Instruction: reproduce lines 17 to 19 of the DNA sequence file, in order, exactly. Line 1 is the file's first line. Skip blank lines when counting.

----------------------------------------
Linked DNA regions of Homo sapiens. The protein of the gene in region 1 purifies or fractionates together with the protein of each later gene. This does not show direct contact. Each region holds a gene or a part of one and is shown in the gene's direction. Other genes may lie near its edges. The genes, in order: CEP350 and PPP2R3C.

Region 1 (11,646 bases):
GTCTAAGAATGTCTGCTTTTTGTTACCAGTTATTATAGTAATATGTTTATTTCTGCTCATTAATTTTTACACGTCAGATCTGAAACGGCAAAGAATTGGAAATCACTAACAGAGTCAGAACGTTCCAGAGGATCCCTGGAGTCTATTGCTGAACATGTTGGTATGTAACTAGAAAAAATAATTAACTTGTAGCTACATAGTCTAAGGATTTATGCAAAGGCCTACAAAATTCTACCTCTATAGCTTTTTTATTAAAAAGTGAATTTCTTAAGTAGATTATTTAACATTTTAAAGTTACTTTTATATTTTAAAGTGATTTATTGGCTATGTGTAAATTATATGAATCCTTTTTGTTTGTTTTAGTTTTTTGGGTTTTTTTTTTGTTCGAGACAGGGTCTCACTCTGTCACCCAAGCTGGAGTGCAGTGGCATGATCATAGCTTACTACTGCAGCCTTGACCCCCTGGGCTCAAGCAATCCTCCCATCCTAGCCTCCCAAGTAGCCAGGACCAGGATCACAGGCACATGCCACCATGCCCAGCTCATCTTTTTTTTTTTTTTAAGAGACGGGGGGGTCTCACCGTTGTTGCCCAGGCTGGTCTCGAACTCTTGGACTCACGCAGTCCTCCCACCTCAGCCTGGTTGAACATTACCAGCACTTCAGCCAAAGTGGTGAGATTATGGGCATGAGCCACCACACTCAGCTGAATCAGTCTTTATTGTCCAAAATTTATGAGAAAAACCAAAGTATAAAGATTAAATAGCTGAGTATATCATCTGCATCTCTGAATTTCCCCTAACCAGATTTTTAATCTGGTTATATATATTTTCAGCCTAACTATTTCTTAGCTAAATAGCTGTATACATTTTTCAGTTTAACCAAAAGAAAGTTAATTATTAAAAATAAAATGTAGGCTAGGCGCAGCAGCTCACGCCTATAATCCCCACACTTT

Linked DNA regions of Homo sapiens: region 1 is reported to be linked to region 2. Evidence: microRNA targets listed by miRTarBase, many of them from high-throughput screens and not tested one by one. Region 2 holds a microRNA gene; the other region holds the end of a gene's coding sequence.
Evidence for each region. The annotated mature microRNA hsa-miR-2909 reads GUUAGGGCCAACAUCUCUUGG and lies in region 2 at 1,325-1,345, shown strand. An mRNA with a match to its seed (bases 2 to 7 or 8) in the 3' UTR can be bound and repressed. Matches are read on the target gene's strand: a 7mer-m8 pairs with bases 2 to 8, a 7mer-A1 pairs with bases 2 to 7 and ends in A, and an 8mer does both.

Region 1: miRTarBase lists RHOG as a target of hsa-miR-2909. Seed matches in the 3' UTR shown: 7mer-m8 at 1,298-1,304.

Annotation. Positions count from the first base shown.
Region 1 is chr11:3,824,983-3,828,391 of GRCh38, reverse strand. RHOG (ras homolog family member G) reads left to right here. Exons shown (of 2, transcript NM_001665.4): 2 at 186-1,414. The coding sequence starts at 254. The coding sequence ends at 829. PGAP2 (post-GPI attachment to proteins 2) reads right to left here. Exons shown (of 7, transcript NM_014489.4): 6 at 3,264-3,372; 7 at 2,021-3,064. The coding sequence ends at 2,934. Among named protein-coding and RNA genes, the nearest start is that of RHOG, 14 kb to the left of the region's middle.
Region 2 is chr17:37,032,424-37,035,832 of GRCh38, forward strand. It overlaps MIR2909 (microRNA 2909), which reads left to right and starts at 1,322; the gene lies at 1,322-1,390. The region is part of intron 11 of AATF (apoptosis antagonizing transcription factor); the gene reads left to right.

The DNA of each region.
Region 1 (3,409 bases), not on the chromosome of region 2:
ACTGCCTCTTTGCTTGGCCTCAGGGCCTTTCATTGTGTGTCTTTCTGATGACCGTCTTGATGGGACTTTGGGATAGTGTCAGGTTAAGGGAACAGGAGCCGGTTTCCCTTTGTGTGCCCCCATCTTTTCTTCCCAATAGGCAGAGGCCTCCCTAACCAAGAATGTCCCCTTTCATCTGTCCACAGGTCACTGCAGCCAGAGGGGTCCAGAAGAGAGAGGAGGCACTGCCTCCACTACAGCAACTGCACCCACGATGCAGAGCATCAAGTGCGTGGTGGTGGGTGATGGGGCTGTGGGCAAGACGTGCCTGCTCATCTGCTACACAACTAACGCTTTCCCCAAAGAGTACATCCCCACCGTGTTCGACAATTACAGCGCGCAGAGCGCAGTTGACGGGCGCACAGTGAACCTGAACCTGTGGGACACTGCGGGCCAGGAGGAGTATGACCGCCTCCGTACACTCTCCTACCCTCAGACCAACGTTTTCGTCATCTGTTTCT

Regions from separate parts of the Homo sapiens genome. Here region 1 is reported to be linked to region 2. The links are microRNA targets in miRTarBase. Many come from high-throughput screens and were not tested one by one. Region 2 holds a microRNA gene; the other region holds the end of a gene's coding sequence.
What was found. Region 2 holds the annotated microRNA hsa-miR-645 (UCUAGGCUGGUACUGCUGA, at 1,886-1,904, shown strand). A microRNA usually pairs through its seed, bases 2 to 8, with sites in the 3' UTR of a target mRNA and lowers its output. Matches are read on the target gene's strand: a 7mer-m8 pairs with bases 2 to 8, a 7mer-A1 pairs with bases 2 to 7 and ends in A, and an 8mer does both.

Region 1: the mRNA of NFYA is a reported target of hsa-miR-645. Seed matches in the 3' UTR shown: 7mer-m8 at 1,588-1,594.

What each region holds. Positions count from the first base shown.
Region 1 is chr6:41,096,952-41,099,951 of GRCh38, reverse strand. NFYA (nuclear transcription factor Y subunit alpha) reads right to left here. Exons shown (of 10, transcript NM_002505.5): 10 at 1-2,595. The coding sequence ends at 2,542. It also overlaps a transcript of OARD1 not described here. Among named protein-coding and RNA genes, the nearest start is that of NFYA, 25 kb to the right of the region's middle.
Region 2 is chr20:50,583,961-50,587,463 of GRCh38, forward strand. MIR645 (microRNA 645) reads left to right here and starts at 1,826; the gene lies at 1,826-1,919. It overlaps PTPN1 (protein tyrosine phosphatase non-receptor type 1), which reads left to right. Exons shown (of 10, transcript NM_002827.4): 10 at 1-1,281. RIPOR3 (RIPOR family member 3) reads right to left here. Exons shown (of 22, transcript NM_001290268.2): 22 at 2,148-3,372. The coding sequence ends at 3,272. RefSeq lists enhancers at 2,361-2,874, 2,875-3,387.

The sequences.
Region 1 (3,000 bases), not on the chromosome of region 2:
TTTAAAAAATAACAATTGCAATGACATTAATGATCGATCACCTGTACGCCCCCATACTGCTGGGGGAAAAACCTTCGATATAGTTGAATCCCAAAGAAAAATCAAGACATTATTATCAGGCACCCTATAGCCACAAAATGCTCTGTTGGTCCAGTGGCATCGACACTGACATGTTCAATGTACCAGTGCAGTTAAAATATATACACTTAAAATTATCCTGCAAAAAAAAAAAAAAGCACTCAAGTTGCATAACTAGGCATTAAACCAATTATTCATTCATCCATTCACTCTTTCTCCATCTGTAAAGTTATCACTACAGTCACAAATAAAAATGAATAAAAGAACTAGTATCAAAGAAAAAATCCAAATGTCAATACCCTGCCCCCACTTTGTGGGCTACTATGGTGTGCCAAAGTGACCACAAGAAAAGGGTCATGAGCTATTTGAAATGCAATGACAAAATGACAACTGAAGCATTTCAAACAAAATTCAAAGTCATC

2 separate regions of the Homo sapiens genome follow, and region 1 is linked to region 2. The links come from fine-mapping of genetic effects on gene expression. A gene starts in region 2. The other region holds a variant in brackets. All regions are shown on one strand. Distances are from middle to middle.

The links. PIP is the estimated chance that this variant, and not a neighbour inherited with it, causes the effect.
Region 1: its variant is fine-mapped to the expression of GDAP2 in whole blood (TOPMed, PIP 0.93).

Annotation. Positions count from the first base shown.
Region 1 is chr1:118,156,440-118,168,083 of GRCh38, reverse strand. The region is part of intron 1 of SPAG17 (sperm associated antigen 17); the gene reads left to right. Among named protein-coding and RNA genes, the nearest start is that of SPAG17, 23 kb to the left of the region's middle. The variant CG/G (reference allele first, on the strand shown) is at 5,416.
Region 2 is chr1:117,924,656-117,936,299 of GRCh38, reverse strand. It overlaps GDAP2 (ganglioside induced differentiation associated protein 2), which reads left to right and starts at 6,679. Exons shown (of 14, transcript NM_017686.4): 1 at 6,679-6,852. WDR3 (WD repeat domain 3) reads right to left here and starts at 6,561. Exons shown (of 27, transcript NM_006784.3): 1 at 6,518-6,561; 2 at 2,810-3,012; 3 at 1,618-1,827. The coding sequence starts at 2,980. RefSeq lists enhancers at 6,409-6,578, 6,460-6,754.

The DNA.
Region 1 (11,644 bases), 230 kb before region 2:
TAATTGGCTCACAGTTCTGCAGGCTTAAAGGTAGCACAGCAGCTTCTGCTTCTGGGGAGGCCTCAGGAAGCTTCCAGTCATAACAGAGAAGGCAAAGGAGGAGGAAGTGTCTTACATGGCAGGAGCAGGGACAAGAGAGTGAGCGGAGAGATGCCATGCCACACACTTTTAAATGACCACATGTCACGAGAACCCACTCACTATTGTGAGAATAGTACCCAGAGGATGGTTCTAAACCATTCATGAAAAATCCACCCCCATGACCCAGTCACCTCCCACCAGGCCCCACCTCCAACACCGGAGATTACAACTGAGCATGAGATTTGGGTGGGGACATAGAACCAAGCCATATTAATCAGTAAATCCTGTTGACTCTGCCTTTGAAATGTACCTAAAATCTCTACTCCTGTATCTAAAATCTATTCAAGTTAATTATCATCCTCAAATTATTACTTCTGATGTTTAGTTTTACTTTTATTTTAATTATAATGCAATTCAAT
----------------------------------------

Region 1 is chr6:41,096,952-41,099,951 of GRCh38, reverse strand. NFYA (nuclear transcription factor Y subunit alpha) reads right to left here. Exons shown (of 10, transcript NM_002505.5): 10 at 1-2,595. The coding sequence ends at 2,542. It also overlaps a transcript of OARD1 not described here. Among named protein-coding and RNA genes, the nearest start is that of NFYA, 25 kb to the right of the region's middle.
Region 2 is chr20:50,583,961-50,587,463 of GRCh38, forward strand. MIR645 (microRNA 645) reads left to right here and starts at 1,826; the gene lies at 1,826-1,919. It overlaps PTPN1 (protein tyrosine phosphatase non-receptor type 1), which reads left to right. Exons shown (of 10, transcript NM_002827.4): 10 at 1-1,281. RIPOR3 (RIPOR family member 3) reads right to left here. Exons shown (of 22, transcript NM_001290268.2): 22 at 2,148-3,372. The coding sequence ends at 3,272. RefSeq lists enhancers at 2,361-2,874, 2,875-3,387.

The sequences.